Being a PC gamer has a degree of “I earned this” to it. Unlike our fellow console gamers, we need to do certain things to ensure we can play a game on our PCs. Playing something like The Witcher 3 or Batman Arkham Knight isn’t as simple as heading to our hub of choice and installing it. We have to consider whether our graphics card will hold up (my Achilles heel!), if we have the HDD space (console gamers run into this, too, actually), and how the processor will hold up. One that shouldn’t cross people’s minds as often as it tends to is RAM.RAM (Random Access Memory) is, in layman terms, the computer’s attention span. It allows the computer to retain its knowledge of certain actions until it turns off. This allows it to perform those actions repeatedly, without having to re-queue them, skipping file searching. It acts as volatile, or temporary, memory that is deleted when the PC is turned off. What does this have to do with PC gaming, though?
In short: everything. While the processor is responsible for organising tasks and instructing the completion of them, RAM locates and executes the task. It is pulling information constantly, which contributes to load times and screen lag. This is why the question of how much is needed is so important. The RAM chips in your PC can only hold so much information at any given time. How much space, then, do you need to optimally run most games? The briefest response is: 8GB.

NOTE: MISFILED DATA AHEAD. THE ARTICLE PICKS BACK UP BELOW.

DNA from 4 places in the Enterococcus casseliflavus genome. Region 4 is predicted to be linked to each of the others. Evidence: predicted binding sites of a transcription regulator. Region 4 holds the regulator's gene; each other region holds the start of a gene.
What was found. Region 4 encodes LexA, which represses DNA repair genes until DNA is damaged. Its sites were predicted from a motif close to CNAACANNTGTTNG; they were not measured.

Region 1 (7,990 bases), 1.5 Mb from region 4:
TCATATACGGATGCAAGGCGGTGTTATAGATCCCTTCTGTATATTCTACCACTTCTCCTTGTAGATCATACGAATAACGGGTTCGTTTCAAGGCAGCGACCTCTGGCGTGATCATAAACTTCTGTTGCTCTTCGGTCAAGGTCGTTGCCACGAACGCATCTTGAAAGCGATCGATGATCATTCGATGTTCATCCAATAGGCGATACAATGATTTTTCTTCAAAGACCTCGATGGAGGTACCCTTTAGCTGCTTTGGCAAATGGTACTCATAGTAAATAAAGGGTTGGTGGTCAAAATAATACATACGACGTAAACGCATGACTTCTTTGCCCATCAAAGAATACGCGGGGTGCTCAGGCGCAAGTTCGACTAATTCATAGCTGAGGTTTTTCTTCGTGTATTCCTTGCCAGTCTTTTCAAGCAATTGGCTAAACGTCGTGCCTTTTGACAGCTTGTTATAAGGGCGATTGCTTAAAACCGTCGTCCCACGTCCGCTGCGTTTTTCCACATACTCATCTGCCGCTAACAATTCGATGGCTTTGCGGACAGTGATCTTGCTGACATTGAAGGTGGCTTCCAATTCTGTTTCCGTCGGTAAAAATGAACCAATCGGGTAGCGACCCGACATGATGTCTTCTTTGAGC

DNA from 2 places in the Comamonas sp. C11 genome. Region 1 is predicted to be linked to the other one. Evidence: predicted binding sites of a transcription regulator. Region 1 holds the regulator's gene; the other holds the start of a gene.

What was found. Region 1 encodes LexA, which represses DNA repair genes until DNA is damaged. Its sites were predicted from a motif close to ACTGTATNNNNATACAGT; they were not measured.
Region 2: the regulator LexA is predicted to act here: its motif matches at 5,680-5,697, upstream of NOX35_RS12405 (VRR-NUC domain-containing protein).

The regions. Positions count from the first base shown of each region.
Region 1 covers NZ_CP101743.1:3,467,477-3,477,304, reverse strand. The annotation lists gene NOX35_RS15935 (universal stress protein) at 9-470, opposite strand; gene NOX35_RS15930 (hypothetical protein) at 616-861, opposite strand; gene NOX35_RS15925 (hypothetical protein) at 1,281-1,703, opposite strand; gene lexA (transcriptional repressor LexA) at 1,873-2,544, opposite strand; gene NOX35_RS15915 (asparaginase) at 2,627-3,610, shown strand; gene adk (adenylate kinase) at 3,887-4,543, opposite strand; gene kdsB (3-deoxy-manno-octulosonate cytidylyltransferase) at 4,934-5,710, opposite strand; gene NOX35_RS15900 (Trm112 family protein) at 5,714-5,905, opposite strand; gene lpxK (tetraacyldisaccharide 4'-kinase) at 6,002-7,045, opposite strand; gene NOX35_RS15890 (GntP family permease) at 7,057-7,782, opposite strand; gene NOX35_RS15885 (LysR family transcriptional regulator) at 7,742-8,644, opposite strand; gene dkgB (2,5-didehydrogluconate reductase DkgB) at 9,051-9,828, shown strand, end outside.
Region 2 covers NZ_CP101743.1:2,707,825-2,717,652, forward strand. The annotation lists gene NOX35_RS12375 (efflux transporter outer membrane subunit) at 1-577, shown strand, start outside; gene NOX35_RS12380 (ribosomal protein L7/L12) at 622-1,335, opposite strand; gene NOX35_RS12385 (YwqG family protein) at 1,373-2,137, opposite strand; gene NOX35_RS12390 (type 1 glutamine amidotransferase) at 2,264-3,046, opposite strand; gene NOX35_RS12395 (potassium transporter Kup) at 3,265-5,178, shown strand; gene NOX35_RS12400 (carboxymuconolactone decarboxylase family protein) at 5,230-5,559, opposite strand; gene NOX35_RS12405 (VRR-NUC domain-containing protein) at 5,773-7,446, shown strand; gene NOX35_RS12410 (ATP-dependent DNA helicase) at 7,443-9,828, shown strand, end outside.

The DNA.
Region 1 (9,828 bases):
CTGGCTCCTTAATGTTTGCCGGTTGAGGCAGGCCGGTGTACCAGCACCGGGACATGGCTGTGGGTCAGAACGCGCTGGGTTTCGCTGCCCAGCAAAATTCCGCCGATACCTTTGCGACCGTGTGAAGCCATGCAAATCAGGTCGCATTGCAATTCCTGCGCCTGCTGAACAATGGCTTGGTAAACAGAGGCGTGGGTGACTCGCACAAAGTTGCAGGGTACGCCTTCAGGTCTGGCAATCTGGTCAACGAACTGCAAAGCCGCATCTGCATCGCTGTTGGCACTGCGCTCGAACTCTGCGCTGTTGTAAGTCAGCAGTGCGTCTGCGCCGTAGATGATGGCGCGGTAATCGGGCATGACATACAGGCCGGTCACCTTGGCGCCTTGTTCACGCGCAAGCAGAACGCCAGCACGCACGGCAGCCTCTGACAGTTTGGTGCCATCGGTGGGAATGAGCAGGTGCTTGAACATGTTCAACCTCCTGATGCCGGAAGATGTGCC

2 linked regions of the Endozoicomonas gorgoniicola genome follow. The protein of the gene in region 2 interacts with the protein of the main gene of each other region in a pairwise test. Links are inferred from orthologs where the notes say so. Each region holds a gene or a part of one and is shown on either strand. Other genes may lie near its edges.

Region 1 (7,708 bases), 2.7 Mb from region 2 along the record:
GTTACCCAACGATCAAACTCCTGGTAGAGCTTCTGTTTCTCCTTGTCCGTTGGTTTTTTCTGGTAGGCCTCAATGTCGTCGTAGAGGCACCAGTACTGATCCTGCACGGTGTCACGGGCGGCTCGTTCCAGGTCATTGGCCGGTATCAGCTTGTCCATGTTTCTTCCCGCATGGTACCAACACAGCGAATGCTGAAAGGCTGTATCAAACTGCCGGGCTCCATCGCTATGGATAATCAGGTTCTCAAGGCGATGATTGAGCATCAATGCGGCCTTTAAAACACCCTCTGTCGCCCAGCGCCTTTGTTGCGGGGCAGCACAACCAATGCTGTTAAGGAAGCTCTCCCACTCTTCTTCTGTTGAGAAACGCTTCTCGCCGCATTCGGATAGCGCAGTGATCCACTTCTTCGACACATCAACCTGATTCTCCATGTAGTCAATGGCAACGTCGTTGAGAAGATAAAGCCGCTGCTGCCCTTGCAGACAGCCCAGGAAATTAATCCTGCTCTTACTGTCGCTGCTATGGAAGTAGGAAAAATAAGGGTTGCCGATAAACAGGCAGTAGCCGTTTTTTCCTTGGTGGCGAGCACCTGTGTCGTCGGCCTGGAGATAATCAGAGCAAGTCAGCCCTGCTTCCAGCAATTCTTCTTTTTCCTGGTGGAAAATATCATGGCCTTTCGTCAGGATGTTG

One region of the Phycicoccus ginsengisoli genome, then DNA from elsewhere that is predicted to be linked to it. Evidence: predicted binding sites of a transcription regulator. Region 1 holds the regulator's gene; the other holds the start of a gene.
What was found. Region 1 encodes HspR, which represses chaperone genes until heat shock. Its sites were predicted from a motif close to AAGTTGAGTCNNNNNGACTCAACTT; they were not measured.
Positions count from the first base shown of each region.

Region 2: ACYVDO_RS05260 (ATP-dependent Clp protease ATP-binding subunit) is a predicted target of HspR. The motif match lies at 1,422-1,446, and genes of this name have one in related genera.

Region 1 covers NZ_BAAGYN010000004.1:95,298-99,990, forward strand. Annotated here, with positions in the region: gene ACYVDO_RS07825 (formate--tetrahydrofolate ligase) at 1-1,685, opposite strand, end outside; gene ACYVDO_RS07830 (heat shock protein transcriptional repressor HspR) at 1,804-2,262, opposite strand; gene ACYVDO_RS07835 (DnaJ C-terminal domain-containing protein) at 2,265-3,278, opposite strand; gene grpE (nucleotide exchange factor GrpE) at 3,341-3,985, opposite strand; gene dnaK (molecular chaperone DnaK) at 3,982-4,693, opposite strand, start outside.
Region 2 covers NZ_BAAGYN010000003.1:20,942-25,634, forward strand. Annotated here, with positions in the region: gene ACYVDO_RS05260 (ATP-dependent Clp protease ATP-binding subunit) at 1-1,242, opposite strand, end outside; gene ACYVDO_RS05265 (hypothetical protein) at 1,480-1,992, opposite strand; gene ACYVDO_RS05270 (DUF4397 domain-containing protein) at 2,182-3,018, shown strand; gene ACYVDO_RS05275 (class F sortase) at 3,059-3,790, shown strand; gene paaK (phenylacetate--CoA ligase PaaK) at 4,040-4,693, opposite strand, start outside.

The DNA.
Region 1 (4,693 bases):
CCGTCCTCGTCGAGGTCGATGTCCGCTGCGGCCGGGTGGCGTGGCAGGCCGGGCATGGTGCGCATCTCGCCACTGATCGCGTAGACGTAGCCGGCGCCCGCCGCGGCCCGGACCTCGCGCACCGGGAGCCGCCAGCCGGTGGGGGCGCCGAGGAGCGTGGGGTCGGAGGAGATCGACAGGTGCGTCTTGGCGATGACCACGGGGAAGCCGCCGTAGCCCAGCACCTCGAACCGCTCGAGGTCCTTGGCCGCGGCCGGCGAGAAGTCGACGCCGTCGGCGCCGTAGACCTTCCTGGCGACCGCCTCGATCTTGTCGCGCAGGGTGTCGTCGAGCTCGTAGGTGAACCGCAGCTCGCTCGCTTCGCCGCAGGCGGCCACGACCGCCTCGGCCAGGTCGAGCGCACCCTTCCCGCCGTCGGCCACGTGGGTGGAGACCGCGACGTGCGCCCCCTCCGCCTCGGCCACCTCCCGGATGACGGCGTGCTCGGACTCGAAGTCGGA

In recent memory, Assassin’s Creed: Unity made the news for requiring an insane amount of work on the gamer’s part to get it to run. The CPU alone was considered too pricey (it was), and the video card averages about half a grand. Quite a hefty load. Except the RAM. The RAM runs at 6GB minimum, and 8GB is recommended. This is pretty commonplace in the industry, as very few games are constantly doing things to the tune of 9GB and up. In fact, in researching 40 games that have come out in the last two years, I couldn’t find a single one that benefitted more than a minute amount from the RAM increase.
The rumour that having 16GB of RAM is necessary is highly misleading. Even for the online gamers, most PCs come with sufficient RAM to run the biggest games (both League of Legends and World of Warcraft only require 2GBs, and most PCs come with between 2GB and 4GB nowadays). In order to max this out, you would need to be running The Witcher 3, Batman Arkham Knight, and Assassin’s Creed Unity, at the same time in order to tap out this amount of RAM. It won’t all run (processor’s have feelings, too, and this is anarchy in their eyes) but you won’t have the RAM to blame.
Therefore, in the interest of time, and RAM space, you could go for the 16GB RAM, or even the crushingly powerful 32GB RAM, but you will never notice any difference. 16 and 32 are really best for people who do high-intensity work on their PCs, like graphics and animation. It doesn’t require a juggernaut to hold up the fort with even the biggest video games, and RAM should be viewed as a minor decision. Stick with the 8GBs and focus your money and time on cooling systems, processors, and graphics processors. Your PC can hold up, I assure you, at least in the random memory department. If you’re still getting hit with lag, look into your processor or GPU, as the problem is very likely hiding in there.
Guest Post by Thom Compton, tech writer for Cubed3.com